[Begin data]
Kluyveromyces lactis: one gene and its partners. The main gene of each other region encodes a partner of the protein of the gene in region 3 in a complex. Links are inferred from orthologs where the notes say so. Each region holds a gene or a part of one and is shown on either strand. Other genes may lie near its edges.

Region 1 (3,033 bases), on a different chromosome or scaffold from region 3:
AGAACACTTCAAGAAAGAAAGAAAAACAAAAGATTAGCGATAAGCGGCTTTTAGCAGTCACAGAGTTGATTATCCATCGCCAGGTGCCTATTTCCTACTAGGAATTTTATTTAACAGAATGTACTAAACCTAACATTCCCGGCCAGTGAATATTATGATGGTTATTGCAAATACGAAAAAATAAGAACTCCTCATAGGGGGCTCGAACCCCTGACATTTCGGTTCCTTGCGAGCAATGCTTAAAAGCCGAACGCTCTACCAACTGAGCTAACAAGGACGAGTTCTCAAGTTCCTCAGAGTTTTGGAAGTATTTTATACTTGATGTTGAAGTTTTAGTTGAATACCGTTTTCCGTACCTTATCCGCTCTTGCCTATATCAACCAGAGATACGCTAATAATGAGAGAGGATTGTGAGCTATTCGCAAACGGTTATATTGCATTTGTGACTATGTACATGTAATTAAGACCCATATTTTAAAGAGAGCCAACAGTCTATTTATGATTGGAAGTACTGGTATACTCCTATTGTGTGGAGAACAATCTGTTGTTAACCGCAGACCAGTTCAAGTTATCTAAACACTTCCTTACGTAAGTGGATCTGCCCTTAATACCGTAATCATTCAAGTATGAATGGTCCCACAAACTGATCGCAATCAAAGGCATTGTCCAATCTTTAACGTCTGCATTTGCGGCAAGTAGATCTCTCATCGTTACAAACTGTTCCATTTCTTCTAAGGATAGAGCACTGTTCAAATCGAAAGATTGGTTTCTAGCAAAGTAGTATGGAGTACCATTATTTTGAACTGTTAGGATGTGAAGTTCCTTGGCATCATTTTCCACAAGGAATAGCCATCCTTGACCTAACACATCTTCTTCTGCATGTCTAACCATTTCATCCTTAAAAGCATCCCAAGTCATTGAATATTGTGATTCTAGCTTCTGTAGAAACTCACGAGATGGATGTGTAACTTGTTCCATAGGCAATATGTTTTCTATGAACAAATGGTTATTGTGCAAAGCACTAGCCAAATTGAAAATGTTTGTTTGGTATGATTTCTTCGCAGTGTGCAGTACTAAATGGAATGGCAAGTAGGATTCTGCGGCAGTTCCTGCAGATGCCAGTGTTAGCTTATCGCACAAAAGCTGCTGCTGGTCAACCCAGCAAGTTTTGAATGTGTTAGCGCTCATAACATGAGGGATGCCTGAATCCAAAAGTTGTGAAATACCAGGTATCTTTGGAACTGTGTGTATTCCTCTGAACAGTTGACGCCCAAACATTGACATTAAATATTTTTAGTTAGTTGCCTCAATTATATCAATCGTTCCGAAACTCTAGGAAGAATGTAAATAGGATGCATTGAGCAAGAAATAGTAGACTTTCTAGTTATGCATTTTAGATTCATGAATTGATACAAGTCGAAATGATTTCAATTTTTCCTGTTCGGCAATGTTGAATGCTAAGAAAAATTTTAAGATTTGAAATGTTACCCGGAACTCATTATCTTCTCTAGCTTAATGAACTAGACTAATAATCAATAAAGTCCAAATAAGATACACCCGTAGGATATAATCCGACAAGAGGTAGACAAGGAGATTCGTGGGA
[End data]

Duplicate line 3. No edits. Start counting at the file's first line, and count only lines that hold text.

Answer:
AGAACACTTCAAGAAAGAAAGAAAAACAAAAGATTAGCGATAAGCGGCTTTTAGCAGTCACAGAGTTGATTATCCATCGCCAGGTGCCTATTTCCTACTAGGAATTTTATTTAACAGAATGTACTAAACCTAACATTCCCGGCCAGTGAATATTATGATGGTTATTGCAAATACGAAAAAATAAGAACTCCTCATAGGGGGCTCGAACCCCTGACATTTCGGTTCCTTGCGAGCAATGCTTAAAAGCCGAACGCTCTACCAACTGAGCTAACAAGGACGAGTTCTCAAGTTCCTCAGAGTTTTGGAAGTATTTTATACTTGATGTTGAAGTTTTAGTTGAATACCGTTTTCCGTACCTTATCCGCTCTTGCCTATATCAACCAGAGATACGCTAATAATGAGAGAGGATTGTGAGCTATTCGCAAACGGTTATATTGCATTTGTGACTATGTACATGTAATTAAGACCCATATTTTAAAGAGAGCCAACAGTCTATTTATGATTGGAAGTACTGGTATACTCCTATTGTGTGGAGAACAATCTGTTGTTAACCGCAGACCAGTTCAAGTTATCTAAACACTTCCTTACGTAAGTGGATCTGCCCTTAATACCGTAATCATTCAAGTATGAATGGTCCCACAAACTGATCGCAATCAAAGGCATTGTCCAATCTTTAACGTCTGCATTTGCGGCAAGTAGATCTCTCATCGTTACAAACTGTTCCATTTCTTCTAAGGATAGAGCACTGTTCAAATCGAAAGATTGGTTTCTAGCAAAGTAGTATGGAGTACCATTATTTTGAACTGTTAGGATGTGAAGTTCCTTGGCATCATTTTCCACAAGGAATAGCCATCCTTGACCTAACACATCTTCTTCTGCATGTCTAACCATTTCATCCTTAAAAGCATCCCAAGTCATTGAATATTGTGATTCTAGCTTCTGTAGAAACTCACGAGATGGATGTGTAACTTGTTCCATAGGCAATATGTTTTCTATGAACAAATGGTTATTGTGCAAAGCACTAGCCAAATTGAAAATGTTTGTTTGGTATGATTTCTTCGCAGTGTGCAGTACTAAATGGAATGGCAAGTAGGATTCTGCGGCAGTTCCTGCAGATGCCAGTGTTAGCTTATCGCACAAAAGCTGCTGCTGGTCAACCCAGCAAGTTTTGAATGTGTTAGCGCTCATAACATGAGGGATGCCTGAATCCAAAAGTTGTGAAATACCAGGTATCTTTGGAACTGTGTGTATTCCTCTGAACAGTTGACGCCCAAACATTGACATTAAATATTTTTAGTTAGTTGCCTCAATTATATCAATCGTTCCGAAACTCTAGGAAGAATGTAAATAGGATGCATTGAGCAAGAAATAGTAGACTTTCTAGTTATGCATTTTAGATTCATGAATTGATACAAGTCGAAATGATTTCAATTTTTCCTGTTCGGCAATGTTGAATGCTAAGAAAAATTTTAAGATTTGAAATGTTACCCGGAACTCATTATCTTCTCTAGCTTAATGAACTAGACTAATAATCAATAAAGTCCAAATAAGATACACCCGTAGGATATAATCCGACAAGAGGTAGACAAGGAGATTCGTGGGA